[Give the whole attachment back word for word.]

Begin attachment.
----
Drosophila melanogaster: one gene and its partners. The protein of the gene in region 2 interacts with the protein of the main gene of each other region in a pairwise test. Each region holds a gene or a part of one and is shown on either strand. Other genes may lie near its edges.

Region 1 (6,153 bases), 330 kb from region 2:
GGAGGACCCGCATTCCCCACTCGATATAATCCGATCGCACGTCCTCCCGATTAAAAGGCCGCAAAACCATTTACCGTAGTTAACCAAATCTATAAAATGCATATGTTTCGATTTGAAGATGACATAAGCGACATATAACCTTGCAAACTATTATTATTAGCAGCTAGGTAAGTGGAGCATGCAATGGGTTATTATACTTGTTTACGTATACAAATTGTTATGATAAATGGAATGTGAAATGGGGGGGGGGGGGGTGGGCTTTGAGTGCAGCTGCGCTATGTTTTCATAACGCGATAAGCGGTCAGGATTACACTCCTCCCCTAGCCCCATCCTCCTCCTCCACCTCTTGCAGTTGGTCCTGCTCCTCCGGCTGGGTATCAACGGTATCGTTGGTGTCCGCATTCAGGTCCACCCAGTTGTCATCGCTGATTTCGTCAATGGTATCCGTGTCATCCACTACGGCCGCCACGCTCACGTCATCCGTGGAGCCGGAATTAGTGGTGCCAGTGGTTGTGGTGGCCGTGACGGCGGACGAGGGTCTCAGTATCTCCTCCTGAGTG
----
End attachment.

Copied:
Drosophila melanogaster: one gene and its partners. The protein of the gene in region 2 interacts with the protein of the main gene of each other region in a pairwise test. Each region holds a gene or a part of one and is shown on either strand. Other genes may lie near its edges.

Region 1 (6,153 bases), 330 kb from region 2:
GGAGGACCCGCATTCCCCACTCGATATAATCCGATCGCACGTCCTCCCGATTAAAAGGCCGCAAAACCATTTACCGTAGTTAACCAAATCTATAAAATGCATATGTTTCGATTTGAAGATGACATAAGCGACATATAACCTTGCAAACTATTATTATTAGCAGCTAGGTAAGTGGAGCATGCAATGGGTTATTATACTTGTTTACGTATACAAATTGTTATGATAAATGGAATGTGAAATGGGGGGGGGGGGGGTGGGCTTTGAGTGCAGCTGCGCTATGTTTTCATAACGCGATAAGCGGTCAGGATTACACTCCTCCCCTAGCCCCATCCTCCTCCTCCACCTCTTGCAGTTGGTCCTGCTCCTCCGGCTGGGTATCAACGGTATCGTTGGTGTCCGCATTCAGGTCCACCCAGTTGTCATCGCTGATTTCGTCAATGGTATCCGTGTCATCCACTACGGCCGCCACGCTCACGTCATCCGTGGAGCCGGAATTAGTGGTGCCAGTGGTTGTGGTGGCCGTGACGGCGGACGAGGGTCTCAGTATCTCCTCCTGAGTG